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Dig In: The Salted Plum

Chinatown pop-up FIVE TEN finds home in Boat Quay, bringing their tasty Taiwanese cooking to lucky CBD folks.

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The rundown

Previously known as FIVE TEN, the Chinatown pop-up serving Taiwanese fare tapas style has since found a permanent home in a shophouse unit along Boat Quay (not facing the river). Expect all their signatures, similar pricing and the ever popular rice bowls!

The vibe

Compared to their previous Chinatown digs, their new home is a lot smaller, almost hole-in-the-wall. That said, it is a lot cosier, with a blue wall and dim warm lights — perfect for CBD workers looking to escape the heat for a lunchtime tête-à-tête. There is one high table for six to eight and a couple more smaller tables that fit two to four, but this means reservations are necessary. We love how the service staff here are extremely friendly, efficient and super intuitive with our needs for tea and rice refills.

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Photo by Burppler Vanessa Kou

What’s good

Most of the popular dishes from their FIVE TEN days are now mainstays on The Salted Plum’s menu. This includes their super popular Lu Rou Fan ($10) and Fried Chicken ($10). That said, we noticed that the recipe for the former has changed — the sauce is a tad runnier and the pork belly wasn’t as tender as we remembered, but it still is very satisfying especially at that price! As for something new and winning, go for the Burnt Chilli Chicken ($10), which the Burpple community is raving about. We tried and loved the beautifully charred chicken thigh that delivered punchy flavours with a tinge of heat. Some of these dishes are available as Lunch Bowls ($10), but if the dish of your choice is available as a protein main (like the Braised Pork Belly and Burnt Chilli Chicken, each at $10), get that and ask for white rice, which is free flow and free of charge. You’ll get a lot more bang-for-your-buck protein for the same price as a lunch bowl (which only gets you an extra onsen egg and negligible greens).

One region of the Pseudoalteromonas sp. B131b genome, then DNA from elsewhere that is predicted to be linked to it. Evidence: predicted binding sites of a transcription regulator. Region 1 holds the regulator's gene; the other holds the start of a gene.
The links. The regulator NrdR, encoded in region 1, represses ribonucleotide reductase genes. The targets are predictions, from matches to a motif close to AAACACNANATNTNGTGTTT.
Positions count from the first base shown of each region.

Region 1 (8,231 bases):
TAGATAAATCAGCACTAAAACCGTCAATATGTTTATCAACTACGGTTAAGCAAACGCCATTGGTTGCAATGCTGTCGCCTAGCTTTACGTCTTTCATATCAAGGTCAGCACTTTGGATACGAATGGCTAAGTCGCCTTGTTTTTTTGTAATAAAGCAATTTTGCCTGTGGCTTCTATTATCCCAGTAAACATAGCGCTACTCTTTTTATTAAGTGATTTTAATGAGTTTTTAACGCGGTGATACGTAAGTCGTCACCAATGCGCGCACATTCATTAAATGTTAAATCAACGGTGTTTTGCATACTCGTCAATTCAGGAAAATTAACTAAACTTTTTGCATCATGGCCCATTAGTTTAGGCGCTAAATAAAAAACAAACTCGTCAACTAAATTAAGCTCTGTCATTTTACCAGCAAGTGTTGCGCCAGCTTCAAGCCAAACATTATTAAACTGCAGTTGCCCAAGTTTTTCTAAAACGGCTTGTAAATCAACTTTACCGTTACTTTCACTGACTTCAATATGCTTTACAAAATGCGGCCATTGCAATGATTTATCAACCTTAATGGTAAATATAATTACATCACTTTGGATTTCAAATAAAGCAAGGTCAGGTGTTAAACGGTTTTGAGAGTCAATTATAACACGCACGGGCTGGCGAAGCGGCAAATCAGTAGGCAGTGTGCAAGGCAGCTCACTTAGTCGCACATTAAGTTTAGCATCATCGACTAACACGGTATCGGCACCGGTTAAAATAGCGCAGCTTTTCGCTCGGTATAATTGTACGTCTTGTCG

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Photo by Burppler Muriel A

On sides, those we tried and are worth ordering include the Smashed Baby Potatoes ($5), which resemble a crispier version of wedges, and the tender soy glazed Chicken Hearts ($5) with fried ginger. Skip the house made Taiwanese Sausage Patties ($10) — the dish sported a slightly overpowering acidity, and the flavour balance wasn’t great.

We were lucky to be treated to a free dessert — Red Tea Jelly ($5) with pearls and cream. Reminiscent of a  deconstructed Taiwanese milk tea, only intensified with rich cream, this might just save you a mid-afternoon run to the bubble tea shop.


Read all about The Salted Plum here, according to the Burpple community!